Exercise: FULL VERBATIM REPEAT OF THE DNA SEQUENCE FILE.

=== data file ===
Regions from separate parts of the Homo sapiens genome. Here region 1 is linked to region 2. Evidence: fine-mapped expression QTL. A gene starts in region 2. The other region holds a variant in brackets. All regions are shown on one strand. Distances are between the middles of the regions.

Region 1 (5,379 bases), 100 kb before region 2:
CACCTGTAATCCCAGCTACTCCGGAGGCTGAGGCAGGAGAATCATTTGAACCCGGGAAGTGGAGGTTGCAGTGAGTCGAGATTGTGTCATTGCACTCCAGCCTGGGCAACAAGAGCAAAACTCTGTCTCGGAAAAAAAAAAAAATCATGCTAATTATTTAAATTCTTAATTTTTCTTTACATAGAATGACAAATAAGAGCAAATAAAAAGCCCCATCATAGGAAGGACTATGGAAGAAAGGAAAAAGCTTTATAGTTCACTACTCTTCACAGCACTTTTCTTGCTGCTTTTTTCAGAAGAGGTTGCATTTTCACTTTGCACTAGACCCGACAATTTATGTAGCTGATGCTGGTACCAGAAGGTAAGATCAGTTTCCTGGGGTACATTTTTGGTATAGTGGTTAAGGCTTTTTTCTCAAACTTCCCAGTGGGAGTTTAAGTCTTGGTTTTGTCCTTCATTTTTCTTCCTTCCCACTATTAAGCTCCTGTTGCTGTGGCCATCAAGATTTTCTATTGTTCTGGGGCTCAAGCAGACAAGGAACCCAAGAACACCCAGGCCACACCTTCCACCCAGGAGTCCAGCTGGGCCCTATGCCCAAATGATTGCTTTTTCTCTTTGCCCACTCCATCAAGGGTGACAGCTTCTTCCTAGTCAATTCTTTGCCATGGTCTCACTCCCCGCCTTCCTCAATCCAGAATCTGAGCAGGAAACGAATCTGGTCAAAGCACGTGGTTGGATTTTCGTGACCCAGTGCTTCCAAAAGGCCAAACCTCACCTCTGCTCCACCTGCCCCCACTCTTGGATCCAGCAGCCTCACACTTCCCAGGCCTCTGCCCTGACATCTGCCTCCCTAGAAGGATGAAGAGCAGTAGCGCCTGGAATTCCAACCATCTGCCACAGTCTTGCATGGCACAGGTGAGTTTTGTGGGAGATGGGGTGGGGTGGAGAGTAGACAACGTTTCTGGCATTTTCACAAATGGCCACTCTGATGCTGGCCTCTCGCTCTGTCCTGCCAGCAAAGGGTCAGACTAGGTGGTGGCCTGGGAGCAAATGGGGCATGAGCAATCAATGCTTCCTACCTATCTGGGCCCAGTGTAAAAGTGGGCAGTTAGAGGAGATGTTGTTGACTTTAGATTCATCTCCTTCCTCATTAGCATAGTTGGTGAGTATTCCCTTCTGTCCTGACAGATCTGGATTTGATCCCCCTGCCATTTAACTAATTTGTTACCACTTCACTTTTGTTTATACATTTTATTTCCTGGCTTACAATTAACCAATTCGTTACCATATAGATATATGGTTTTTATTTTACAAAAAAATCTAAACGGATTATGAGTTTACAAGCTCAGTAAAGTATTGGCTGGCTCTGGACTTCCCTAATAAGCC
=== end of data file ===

Regions from separate parts of the Homo sapiens genome. Here region 1 is linked to region 2. Evidence: fine-mapped expression QTL. A gene starts in region 2. The other region holds a variant in brackets. All regions are shown on one strand. Distances are between the middles of the regions.

Region 1 (5,379 bases), 100 kb before region 2:
CACCTGTAATCCCAGCTACTCCGGAGGCTGAGGCAGGAGAATCATTTGAACCCGGGAAGTGGAGGTTGCAGTGAGTCGAGATTGTGTCATTGCACTCCAGCCTGGGCAACAAGAGCAAAACTCTGTCTCGGAAAAAAAAAAAAATCATGCTAATTATTTAAATTCTTAATTTTTCTTTACATAGAATGACAAATAAGAGCAAATAAAAAGCCCCATCATAGGAAGGACTATGGAAGAAAGGAAAAAGCTTTATAGTTCACTACTCTTCACAGCACTTTTCTTGCTGCTTTTTTCAGAAGAGGTTGCATTTTCACTTTGCACTAGACCCGACAATTTATGTAGCTGATGCTGGTACCAGAAGGTAAGATCAGTTTCCTGGGGTACATTTTTGGTATAGTGGTTAAGGCTTTTTTCTCAAACTTCCCAGTGGGAGTTTAAGTCTTGGTTTTGTCCTTCATTTTTCTTCCTTCCCACTATTAAGCTCCTGTTGCTGTGGCCATCAAGATTTTCTATTGTTCTGGGGCTCAAGCAGACAAGGAACCCAAGAACACCCAGGCCACACCTTCCACCCAGGAGTCCAGCTGGGCCCTATGCCCAAATGATTGCTTTTTCTCTTTGCCCACTCCATCAAGGGTGACAGCTTCTTCCTAGTCAATTCTTTGCCATGGTCTCACTCCCCGCCTTCCTCAATCCAGAATCTGAGCAGGAAACGAATCTGGTCAAAGCACGTGGTTGGATTTTCGTGACCCAGTGCTTCCAAAAGGCCAAACCTCACCTCTGCTCCACCTGCCCCCACTCTTGGATCCAGCAGCCTCACACTTCCCAGGCCTCTGCCCTGACATCTGCCTCCCTAGAAGGATGAAGAGCAGTAGCGCCTGGAATTCCAACCATCTGCCACAGTCTTGCATGGCACAGGTGAGTTTTGTGGGAGATGGGGTGGGGTGGAGAGTAGACAACGTTTCTGGCATTTTCACAAATGGCCACTCTGATGCTGGCCTCTCGCTCTGTCCTGCCAGCAAAGGGTCAGACTAGGTGGTGGCCTGGGAGCAAATGGGGCATGAGCAATCAATGCTTCCTACCTATCTGGGCCCAGTGTAAAAGTGGGCAGTTAGAGGAGATGTTGTTGACTTTAGATTCATCTCCTTCCTCATTAGCATAGTTGGTGAGTATTCCCTTCTGTCCTGACAGATCTGGATTTGATCCCCCTGCCATTTAACTAATTTGTTACCACTTCACTTTTGTTTATACATTTTATTTCCTGGCTTACAATTAACCAATTCGTTACCATATAGATATATGGTTTTTATTTTACAAAAAAATCTAAACGGATTATGAGTTTACAAGCTCAGTAAAGTATTGGCTGGCTCTGGACTTCCCTAATAAGCC